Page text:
How to Count the People Police Kill

Harvard researchers argue that health agencies can tally deaths without law enforcement cooperation.

Ferguson Police Shooting Grand Jury Probe to Begin Tomorrow

Police officers holding riot shields and wooden batons stand and watch protesters during a night time demonstration in Ferguson, Missouri, on Aug. 19, 2014.

Photographer: Luke Sharrett/Bloomberg

Last year 14,249 people were murdered in the U.S., according to federal crime statistics. Those numbers reveal that 51 law enforcement officers were killed in the line of duty, and an additional 45 died accidentally.

What the official reports can’t tell us is how many people were killed by the police.

That question has drawn intense interest following the 2014 shooting death of Michael Brown by Ferguson, Mo., police. Since then, a drumbeat of highly publicized deaths at the hands of law enforcement, and furious debate over whether some were justified, has only inflamed the issue. Newspapers including the Guardian and the Washington Post have attempted to track public reports, with one total for this year exceeding 1,000, but no reliable accounting exists. The Department of Justice is considering how to improve national data on the use of force by police, but that's just in the planning stage.

Now public health researchers at Harvard are saying that federal agencies already have the power to make an official tally, with no need for legislation or the cooperation of local police departments. They propose making law enforcement-related deaths a "notifiable" condition to be reported weekly to the Centers for Disease Control, alongside afflictions such as tuberculosis and syphilis.

"Just as epidemic outbreaks can threaten the public's health, so too can police violence and impunity imperil communities' social and economic well-being, especially if civil unrest ensues,” the authors contend in an article published on Tuesday in the online journal PLOS Medicine. The number of Americans killed by police, according to the Guardian tally, exceeded the number of cases “for several diseases of considerable concern,” including measles, mumps, and malaria.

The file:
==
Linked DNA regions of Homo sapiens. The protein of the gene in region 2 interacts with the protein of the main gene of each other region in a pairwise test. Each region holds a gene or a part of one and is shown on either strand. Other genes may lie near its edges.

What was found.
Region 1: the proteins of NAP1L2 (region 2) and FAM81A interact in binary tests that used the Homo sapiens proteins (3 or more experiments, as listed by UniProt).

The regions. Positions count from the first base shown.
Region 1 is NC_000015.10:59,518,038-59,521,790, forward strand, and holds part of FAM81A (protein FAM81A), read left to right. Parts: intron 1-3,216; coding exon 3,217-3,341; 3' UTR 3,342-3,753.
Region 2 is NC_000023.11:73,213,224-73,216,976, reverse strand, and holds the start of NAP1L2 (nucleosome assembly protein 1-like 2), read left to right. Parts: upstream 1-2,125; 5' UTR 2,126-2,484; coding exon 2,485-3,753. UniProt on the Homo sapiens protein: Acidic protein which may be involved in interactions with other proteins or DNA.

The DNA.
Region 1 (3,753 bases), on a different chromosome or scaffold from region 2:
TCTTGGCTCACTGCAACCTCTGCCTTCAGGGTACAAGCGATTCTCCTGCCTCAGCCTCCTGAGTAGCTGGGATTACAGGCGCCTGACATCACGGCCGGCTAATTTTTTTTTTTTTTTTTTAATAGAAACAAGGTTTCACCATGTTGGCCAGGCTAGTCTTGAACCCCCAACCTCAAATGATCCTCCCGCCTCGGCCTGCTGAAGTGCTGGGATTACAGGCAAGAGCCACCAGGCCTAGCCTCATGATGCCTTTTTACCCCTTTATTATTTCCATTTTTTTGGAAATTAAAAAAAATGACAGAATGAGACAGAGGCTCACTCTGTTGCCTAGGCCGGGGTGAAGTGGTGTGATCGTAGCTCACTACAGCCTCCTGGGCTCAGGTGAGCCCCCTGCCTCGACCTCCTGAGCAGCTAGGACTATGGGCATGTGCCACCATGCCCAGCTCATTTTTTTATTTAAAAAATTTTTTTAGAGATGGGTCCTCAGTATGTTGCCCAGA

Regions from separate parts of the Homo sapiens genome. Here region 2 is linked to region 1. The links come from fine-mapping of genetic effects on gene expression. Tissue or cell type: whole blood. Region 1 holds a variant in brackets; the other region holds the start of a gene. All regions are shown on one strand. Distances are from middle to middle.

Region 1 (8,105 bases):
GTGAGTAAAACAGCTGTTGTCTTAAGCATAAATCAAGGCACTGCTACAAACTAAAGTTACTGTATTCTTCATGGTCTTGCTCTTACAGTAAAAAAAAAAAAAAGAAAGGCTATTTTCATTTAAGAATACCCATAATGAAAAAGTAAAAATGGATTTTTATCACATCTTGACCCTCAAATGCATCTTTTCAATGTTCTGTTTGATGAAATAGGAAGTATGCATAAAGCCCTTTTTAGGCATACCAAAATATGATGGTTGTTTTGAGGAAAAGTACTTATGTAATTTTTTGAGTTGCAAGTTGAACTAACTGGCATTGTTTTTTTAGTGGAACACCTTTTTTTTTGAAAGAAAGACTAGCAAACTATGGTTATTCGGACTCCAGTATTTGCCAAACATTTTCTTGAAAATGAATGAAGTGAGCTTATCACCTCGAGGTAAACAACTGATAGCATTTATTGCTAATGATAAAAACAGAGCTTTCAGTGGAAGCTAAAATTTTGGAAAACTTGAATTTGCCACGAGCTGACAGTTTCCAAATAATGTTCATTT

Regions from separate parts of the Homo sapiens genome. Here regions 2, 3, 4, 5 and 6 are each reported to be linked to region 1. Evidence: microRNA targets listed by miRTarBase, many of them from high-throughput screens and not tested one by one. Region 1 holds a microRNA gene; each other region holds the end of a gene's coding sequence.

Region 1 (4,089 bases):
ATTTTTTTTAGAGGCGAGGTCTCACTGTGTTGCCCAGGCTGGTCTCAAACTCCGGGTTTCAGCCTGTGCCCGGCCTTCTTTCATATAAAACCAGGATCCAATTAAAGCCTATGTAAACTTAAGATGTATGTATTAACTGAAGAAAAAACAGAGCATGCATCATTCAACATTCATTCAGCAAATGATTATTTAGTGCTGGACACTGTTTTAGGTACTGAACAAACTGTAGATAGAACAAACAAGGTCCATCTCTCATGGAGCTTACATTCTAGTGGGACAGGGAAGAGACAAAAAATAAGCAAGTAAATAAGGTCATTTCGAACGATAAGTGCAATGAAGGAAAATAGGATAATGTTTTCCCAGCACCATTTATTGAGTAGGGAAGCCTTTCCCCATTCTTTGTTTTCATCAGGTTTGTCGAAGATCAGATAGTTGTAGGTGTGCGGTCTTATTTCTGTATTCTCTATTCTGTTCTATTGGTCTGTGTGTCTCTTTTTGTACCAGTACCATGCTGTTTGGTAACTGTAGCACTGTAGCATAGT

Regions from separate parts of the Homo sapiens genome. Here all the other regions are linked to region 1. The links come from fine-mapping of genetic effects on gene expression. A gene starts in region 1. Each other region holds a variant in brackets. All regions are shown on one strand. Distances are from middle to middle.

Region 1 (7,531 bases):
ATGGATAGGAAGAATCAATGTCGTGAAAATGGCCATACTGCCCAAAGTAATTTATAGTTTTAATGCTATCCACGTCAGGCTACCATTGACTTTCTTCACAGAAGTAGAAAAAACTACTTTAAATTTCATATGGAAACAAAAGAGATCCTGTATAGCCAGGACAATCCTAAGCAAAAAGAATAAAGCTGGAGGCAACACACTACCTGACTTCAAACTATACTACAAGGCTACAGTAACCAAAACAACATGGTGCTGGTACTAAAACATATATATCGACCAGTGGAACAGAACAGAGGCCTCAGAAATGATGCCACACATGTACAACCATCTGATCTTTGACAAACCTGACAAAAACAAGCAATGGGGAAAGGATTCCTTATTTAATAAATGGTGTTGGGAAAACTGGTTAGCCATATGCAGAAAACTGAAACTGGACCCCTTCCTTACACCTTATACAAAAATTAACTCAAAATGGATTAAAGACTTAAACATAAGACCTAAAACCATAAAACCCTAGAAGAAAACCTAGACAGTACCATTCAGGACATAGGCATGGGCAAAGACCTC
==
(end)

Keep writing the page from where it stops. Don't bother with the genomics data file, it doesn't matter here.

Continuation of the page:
Such a tabulation could serve as a tool without necessarily focusing on whether a death was legally defensible. The reasoning for it is similar to arguments that doctors make to lift a ban on CDC and National Institutes of Health funding for gun violence research—that it's a public health issue.

“In public health, we count dead people,” said Nancy Krieger, professor of social epidemiology at the Harvard T.H. Chan School of Public Health and lead author of the article. “We count dead people in order to understand mortality rates” and to monitor changing trends.

The authors propose to track both civilian and officer deaths in law enforcement encounters. The CDC and the Council of State and Territorial Epidemiologists would start by recommending that such deaths be considered reportable, spurring state and local health agencies to collect the data. The cases could be noted by hospital staff or emergency medical technicians, but they could also be reported by anyone aware of the deaths, Krieger said. Whether this would result in comprehensive statistics, or run afoul of Congress's restrictions on gun violence research, is an open question.

In an earlier report published in the Harvard Public Health Review, Krieger and her colleagues used data from national mortality files to examine trends in “deaths due to legal intervention” over several decades. This data, compiled from death certificates and made available only years after the incidents occurred, show "excess risk for black men," she said.

Trends in police killings vary over time and by city.
Trends in police killings vary over time and by city.
Source: Krieger et. al, PLoS Medicine

The data also show that disparities between how often blacks and whites were killed by law enforcement have varied substantially over time and from place to place. From a public health perspective, Krieger said, such a variation means "you know it’s preventable."

The idea of placing reporting responsibility in the hands of health authorities isn't welcomed by James Pasco, executive director of the National Fraternal Order of Police. He says state and local health agencies aren't equipped to collect the data.

"The public health system of the U.S. is a shambles," Pasco said. His group favors mandatory reporting, both of violence against police and of deaths in custody, through the Justice Department. He added that violence against police is under-reported because some local departments don't report assaults or deaths of their members.

Society shouldn’t require the cooperation of police to understand the scope of the problem, Krieger said.

“Why are these police data only? Why are these not public health data? These are mortality records,” she said. “It seemed to me this should be a kind of data [collection] we should be able to do in public health, and be able to do it in real time."

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